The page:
Philadelphia millennials have been criticized for years for not turning out to vote.
But in the city's May primary, they were the only age group that went to the polls at a higher rate than in the 2014 gubernatorial primary. Every other generation's turnout decreased in that period.
"The numbers are remarkable, that this is the third time in a row that this has happened," said City Commissioner Al Schmidt.
Voter turnout shot up 29 percent among those between the ages of 18 and 34, according to data released by Schmidt's office.
For those aged 35 to 49, participation dropped by 5 percent. It fell 21 percent for voters between the ages of 50 and 64, and sunk 12 percent for those aged 65 and up.
Those percentage changes were calculated by the raw number of voters in each age cohort. A total of 27,749 people between the ages of 18 and 34 voted in May, compared to 21,481 in the 2014 primary. For the sake of comparison, 52,152 voters aged 50 to 64 went to the polls in May, compared to 66,329 four years ago.
"That's the generation that is more energized by Trump," Larry Ceisler, a longtime political observer working in public relations, said of millennials. "It's an expression of community engagement."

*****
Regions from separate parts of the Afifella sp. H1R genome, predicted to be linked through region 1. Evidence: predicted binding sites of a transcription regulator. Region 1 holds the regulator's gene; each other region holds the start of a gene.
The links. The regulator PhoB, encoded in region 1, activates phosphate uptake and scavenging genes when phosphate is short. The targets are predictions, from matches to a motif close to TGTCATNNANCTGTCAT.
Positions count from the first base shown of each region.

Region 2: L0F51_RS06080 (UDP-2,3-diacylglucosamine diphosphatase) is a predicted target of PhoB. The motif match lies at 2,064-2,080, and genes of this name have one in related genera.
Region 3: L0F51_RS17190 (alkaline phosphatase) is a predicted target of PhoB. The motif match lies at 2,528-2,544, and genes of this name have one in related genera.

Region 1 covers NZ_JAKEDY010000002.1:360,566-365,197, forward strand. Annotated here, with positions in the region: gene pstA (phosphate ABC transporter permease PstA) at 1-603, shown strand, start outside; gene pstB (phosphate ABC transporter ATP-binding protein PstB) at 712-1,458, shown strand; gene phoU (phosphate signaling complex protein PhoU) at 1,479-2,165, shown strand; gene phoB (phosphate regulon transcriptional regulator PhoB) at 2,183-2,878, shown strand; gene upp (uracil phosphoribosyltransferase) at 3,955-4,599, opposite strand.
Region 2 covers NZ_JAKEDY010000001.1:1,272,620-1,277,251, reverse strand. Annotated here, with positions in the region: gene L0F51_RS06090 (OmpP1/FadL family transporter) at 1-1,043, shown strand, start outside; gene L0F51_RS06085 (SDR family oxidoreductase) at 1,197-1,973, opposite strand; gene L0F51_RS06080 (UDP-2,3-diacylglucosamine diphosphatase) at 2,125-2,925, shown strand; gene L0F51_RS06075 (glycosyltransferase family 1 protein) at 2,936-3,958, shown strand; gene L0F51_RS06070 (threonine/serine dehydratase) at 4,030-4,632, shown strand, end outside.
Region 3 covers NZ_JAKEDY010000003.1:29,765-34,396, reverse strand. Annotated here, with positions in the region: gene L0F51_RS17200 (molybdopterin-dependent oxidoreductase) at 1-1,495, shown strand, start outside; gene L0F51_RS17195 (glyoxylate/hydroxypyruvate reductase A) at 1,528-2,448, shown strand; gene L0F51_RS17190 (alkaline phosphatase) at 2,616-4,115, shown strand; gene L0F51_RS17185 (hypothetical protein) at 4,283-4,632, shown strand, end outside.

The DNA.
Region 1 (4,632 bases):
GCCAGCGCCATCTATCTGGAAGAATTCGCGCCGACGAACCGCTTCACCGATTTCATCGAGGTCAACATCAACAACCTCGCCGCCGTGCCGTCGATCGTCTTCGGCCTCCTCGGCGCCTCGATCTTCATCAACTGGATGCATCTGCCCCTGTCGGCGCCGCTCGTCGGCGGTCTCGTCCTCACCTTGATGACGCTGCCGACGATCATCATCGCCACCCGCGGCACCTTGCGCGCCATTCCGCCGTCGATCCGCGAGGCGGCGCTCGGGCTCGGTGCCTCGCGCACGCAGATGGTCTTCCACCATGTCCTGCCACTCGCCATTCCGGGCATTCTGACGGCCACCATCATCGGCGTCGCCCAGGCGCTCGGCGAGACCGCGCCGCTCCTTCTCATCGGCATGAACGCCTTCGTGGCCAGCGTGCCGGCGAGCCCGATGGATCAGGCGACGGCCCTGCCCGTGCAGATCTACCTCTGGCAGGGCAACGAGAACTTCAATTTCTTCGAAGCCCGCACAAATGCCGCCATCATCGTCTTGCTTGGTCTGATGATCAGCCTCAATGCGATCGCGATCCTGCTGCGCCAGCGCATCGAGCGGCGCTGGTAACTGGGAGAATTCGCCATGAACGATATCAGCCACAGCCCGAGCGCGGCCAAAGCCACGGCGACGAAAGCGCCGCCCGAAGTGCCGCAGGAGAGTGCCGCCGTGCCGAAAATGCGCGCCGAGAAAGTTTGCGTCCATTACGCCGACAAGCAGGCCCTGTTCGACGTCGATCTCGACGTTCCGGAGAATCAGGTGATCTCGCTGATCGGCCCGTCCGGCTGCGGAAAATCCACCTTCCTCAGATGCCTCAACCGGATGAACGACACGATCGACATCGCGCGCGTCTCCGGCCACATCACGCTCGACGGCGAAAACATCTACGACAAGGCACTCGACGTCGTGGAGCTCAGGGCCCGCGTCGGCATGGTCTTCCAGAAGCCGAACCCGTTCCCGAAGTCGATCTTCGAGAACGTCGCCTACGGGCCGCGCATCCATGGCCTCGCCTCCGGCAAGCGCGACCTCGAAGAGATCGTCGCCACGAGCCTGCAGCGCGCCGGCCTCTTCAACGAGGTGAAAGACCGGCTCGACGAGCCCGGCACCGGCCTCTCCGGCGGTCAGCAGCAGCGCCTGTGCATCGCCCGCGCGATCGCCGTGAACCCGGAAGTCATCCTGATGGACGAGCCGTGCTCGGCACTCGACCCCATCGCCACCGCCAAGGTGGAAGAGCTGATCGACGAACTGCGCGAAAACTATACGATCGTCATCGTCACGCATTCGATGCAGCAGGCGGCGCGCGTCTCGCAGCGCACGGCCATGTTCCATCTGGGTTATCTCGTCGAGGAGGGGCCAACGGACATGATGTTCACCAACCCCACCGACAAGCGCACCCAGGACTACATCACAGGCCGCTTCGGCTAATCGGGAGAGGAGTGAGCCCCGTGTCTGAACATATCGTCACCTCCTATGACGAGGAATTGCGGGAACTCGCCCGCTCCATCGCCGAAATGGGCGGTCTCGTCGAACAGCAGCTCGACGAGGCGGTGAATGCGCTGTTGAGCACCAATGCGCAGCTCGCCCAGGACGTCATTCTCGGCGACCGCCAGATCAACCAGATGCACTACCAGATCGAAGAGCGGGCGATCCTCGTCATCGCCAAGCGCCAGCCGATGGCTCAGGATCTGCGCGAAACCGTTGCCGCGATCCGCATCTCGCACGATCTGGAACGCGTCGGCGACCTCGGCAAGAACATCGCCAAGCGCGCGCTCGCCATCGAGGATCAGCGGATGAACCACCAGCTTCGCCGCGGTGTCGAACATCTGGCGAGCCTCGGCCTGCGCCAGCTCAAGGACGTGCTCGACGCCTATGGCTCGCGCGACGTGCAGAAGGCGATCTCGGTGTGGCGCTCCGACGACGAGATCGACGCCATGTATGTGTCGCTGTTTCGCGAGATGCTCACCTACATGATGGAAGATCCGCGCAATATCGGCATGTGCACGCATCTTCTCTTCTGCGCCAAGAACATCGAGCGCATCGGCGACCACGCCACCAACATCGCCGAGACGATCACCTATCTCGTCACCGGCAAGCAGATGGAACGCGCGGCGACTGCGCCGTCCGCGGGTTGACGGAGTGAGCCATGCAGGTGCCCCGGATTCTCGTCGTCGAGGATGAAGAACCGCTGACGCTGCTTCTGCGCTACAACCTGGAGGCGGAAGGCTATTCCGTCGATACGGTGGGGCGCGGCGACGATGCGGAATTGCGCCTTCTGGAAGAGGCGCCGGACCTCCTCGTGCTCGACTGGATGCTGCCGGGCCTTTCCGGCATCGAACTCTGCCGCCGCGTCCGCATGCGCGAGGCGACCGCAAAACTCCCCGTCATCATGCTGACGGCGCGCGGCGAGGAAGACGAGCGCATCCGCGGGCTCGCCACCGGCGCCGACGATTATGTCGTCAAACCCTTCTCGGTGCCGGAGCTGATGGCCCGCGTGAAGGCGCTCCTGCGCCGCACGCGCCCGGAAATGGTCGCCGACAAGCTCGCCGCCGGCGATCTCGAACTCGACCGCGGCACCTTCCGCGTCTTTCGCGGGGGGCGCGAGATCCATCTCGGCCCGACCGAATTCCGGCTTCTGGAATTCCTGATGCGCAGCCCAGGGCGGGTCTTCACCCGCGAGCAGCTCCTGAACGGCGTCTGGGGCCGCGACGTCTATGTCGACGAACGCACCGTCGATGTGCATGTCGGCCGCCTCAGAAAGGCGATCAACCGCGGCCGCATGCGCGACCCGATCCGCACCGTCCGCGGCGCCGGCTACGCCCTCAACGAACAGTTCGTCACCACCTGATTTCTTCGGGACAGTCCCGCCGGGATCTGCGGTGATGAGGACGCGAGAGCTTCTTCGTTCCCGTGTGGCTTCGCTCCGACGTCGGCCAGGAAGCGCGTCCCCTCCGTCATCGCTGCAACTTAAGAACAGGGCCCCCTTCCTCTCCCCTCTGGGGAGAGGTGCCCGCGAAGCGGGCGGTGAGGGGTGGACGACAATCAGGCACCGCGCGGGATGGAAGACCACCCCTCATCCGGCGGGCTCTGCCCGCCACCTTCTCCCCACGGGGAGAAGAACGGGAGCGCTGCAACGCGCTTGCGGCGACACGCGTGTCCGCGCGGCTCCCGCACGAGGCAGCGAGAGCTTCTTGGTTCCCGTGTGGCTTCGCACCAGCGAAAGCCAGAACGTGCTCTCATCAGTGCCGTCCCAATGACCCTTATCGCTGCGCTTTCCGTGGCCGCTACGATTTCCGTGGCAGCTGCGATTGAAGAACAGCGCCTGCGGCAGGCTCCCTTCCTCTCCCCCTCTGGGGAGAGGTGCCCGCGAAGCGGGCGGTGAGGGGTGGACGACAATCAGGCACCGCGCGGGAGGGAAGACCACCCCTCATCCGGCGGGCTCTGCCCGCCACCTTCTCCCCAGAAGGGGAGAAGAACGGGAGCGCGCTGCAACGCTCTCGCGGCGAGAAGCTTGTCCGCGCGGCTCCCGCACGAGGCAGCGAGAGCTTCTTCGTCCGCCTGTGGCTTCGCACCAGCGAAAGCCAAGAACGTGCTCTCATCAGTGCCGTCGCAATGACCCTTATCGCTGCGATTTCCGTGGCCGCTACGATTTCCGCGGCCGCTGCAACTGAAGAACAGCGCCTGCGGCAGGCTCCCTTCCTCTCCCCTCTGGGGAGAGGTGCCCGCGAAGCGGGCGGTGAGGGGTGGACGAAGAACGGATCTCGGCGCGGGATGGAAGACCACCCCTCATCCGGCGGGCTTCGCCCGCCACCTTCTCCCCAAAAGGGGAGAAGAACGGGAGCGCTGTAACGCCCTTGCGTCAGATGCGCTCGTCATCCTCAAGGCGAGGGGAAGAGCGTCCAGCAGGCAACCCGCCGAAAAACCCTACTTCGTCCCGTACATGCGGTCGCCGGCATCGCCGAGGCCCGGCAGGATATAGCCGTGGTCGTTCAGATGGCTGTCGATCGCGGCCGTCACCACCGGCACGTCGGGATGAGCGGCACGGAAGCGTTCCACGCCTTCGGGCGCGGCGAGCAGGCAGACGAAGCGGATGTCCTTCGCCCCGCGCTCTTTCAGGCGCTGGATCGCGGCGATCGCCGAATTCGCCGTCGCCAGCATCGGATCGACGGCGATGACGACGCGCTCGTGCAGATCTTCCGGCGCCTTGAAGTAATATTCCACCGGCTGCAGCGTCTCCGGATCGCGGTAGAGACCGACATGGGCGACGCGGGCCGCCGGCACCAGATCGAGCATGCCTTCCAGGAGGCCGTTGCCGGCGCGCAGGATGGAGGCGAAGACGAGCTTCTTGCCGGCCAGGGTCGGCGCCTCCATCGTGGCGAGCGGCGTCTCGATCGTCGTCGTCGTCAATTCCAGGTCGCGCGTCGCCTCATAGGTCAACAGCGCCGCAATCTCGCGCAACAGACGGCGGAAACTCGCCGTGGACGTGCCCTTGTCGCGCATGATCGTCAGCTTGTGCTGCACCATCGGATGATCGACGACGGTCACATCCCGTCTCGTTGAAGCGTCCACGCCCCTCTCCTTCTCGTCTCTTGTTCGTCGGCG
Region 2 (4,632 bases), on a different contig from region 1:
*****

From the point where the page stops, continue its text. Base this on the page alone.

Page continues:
As good as the data sound at first blush for millennials, the generation still has the lowest overall voter turnout in the city. It was only 8 percent this May, compared with 7 percent in 2014, according to the City Commissioner's Office.
However, Schmidt said that millennials' voter rolls were likely more falsely inflated than other generations due to the transient nature of young people. When a college student registers to vote in the city and moves out of town four years later, the name is not immediately removed from the books.
Voter turnout was 13 percent for those aged 35 to 49 this year, compared with 15 percent in 2014; and 22 percent for those aged 50 to 64 in May, compared with 28 percent in 2014. Those aged 65 and up came out at a rate of 31 percent last month, a drop from 37 percent in 2014.
Political observers said there was likely a surge in millennial turnout this year because of hotly contested congressional, state House, and committee person races in South Philly and the River Wards.
But why did other generations come out at lower rates than they did 2014? Insiders noted that this year's gubernatorial and U.S. Senate primaries among Democrats were not competitive, perhaps causing less participation. The Pennsylvania governor's race in 2014 featured four candidates.
"Younger voters bucked that trend," Schmidt said.
The areas that saw the biggest boost in millennial turnout were located in Center City as well as rapidly gentrifying areas in South Philly, West Philly, and the River Wards.
Schmidt said on Twitter that "millennial turnout led to these wards having the highest increase in overall turnout" in the primary.